Significance of the immune response to a major, conformational B-cell epitope on the hepatitis C virus NS3 region defined by a human monoclonal antibody

M U Mondelli, A Cerino, P Boender, P Oudshoorn, J Middeldorp, C Fipaldini, N La Monica, W Habets

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The nonstructural protein NS3 of hepatitis C virus (HCV) possesses two enzymatic domains which are thought to be essential for the virus life cycle: an N-terminal serine-type proteinase, responsible for the processing of nonstructural polypeptides, and a C-terminal nucleoside triphosphatase/helicase, presumably involved in the unwinding of the viral genome. The human antibody response to NS3 usually appears early in the course of HCV infection and is predominantly directed against the carboxyl-terminal portion; however, its fine specificity and clinical significance are largely unknown. We have generated a human monoclonal antibody (hMAb), designated CM3.B6, from a cloned B-cell line obtained from the peripheral blood of a patient with chronic HCV infection, which selectively recognized the purified NS3 protein expressed in bacteria or in eukaryotic cells transfected with full-length or NS3 cDNA. Fine-specificity studies revealed that CM3.B6 recognized a 92-amino-acid sequence (clone 8, amino acids 1363 to 1454) selected from an NS3 DNase fragment library but failed to bind to 12-mer peptides synthesized from the same region, suggesting recognition of a conformational B-cell epitope. Experiments using deletion mutants of clone 8 and competitive inhibition studies using a panel of NS3 peptide-specific murine MAbs indicated that limited N-terminal and C-terminal deletions resulted in a significant reduction of hMAb binding to clone 8, thus identifying a minimal antibody binding domain within clone 8. Competition experiments showed that binding of CM3.B6 to the NS3 protein was efficiently inhibited by 39 of 44 (89%) sera from HCV-infected patients, suggesting that the hMAb recognized an immunodominant epitope within the NS3 region. More importantly, recognition of the sequence defined by CM3.B6 appeared to accurately discriminate between viremic and nonviremic anti-HCV positive sera, suggesting potentially relevant clinical applications in the diagnosis and treatment of HCV infection.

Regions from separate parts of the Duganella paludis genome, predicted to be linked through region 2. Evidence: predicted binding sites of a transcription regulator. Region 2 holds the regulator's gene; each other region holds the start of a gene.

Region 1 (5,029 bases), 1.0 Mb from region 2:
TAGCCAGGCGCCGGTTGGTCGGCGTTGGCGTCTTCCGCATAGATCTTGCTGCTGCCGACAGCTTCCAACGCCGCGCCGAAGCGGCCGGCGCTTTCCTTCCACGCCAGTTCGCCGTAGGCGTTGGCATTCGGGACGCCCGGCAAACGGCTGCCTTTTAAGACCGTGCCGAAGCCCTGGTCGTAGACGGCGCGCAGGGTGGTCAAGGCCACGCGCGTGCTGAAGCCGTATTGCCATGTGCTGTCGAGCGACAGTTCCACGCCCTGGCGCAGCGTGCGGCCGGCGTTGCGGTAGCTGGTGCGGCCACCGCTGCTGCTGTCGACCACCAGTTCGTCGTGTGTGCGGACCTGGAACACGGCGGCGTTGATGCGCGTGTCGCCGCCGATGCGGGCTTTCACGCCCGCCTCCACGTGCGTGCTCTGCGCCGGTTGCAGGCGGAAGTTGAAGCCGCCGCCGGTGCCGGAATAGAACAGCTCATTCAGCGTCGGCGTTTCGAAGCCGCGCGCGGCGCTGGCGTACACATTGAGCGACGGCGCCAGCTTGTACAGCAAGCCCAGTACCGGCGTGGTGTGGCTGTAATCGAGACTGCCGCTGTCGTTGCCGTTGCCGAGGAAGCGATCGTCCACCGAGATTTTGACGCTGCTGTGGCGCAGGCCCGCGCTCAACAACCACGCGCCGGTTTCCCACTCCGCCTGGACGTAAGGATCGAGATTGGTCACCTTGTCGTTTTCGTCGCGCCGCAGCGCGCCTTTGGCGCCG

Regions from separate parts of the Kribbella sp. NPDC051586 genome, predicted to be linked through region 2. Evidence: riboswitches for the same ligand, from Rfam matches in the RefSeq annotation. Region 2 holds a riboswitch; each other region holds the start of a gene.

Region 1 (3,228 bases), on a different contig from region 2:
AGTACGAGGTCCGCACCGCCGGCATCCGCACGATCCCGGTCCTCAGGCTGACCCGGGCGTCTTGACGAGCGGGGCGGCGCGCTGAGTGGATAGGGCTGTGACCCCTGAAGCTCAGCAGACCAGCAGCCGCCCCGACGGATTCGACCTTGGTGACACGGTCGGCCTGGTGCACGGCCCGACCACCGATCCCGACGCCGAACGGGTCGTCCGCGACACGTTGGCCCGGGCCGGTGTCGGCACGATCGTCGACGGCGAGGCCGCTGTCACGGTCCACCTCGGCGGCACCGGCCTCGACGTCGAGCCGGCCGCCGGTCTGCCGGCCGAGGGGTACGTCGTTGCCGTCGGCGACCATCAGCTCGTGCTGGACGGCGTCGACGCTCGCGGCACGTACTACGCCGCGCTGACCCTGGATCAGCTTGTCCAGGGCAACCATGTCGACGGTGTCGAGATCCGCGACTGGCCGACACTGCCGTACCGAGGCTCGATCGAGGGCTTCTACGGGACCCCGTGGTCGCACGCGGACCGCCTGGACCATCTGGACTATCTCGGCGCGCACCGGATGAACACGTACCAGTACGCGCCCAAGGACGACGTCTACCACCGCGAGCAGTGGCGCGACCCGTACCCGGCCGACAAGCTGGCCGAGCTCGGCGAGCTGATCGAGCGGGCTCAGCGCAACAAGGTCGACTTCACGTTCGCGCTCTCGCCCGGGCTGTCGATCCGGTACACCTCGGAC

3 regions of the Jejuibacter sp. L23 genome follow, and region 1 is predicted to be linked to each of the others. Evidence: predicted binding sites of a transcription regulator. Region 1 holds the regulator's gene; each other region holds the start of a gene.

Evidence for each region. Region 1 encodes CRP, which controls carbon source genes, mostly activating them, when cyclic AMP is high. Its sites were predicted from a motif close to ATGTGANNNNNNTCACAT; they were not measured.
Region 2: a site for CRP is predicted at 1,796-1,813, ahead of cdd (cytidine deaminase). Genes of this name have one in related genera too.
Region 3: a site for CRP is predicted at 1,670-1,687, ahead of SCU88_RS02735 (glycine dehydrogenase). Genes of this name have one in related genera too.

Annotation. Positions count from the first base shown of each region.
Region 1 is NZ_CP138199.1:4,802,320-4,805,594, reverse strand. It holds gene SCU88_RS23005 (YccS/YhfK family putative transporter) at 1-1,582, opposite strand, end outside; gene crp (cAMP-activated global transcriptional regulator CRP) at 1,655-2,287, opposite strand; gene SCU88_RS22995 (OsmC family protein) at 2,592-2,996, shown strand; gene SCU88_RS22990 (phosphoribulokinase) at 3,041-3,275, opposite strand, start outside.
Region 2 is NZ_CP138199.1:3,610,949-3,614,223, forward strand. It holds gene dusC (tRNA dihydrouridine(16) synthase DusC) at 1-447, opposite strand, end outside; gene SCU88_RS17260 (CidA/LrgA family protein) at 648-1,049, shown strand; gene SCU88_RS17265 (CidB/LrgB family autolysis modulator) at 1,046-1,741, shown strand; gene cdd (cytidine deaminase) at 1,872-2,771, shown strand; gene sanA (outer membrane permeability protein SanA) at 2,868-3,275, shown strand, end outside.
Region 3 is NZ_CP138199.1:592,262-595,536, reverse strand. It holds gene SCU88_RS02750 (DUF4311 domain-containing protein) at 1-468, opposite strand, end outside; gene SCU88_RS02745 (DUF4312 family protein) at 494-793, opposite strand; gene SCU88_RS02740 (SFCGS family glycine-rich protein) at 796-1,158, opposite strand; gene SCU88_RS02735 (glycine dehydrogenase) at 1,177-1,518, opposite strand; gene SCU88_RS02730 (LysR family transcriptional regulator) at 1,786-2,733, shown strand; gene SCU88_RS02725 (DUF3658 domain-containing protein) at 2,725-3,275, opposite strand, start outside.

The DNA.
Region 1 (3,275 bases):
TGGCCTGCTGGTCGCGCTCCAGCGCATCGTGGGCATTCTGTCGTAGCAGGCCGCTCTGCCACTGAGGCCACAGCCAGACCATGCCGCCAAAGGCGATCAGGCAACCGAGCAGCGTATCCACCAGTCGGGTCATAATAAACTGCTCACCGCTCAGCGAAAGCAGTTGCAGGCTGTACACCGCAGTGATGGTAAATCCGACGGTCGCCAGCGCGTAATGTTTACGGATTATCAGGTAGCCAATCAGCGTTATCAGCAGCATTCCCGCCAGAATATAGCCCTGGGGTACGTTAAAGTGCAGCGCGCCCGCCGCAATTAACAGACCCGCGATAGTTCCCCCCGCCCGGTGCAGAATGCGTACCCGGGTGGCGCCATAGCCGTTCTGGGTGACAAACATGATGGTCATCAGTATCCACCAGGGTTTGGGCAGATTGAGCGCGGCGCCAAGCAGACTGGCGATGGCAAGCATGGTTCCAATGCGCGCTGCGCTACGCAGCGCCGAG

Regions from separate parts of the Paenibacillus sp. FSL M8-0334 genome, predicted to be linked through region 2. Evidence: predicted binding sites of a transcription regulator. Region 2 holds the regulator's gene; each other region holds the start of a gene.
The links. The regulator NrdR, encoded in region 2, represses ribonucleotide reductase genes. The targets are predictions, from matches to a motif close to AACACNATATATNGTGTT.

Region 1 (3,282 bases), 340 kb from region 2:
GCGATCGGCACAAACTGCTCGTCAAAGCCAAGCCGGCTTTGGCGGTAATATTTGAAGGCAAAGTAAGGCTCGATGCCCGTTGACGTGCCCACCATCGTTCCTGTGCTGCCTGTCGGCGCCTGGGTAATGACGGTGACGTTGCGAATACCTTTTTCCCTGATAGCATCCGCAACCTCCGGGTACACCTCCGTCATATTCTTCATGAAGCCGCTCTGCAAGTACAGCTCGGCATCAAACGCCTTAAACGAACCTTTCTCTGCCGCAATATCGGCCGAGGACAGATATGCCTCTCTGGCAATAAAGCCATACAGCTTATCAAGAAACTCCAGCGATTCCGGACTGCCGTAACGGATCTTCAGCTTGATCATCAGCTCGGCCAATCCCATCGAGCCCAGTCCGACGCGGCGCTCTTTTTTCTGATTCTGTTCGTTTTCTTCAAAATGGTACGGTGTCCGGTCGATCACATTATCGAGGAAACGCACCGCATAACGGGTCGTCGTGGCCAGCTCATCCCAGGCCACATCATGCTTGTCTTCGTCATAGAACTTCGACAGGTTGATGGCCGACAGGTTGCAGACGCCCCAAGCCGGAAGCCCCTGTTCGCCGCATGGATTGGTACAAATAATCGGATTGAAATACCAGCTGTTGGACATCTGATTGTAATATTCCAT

Original languageEnglish
Pages (from-to)4829-36
Number of pages8
JournalJournal of Virology
Issue number8
Publication statusPublished - Aug 1994


  • Animals
  • Antibodies, Monoclonal
  • Antibody Specificity
  • B-Lymphocytes
  • Binding, Competitive
  • Blotting, Western
  • Clone Cells
  • Epitopes
  • Hepacivirus
  • Hepatitis C
  • Humans
  • Journal Article
  • Mice
  • Protein Conformation
  • Research Support, Non-U.S. Gov't
  • Viral Nonstructural Proteins

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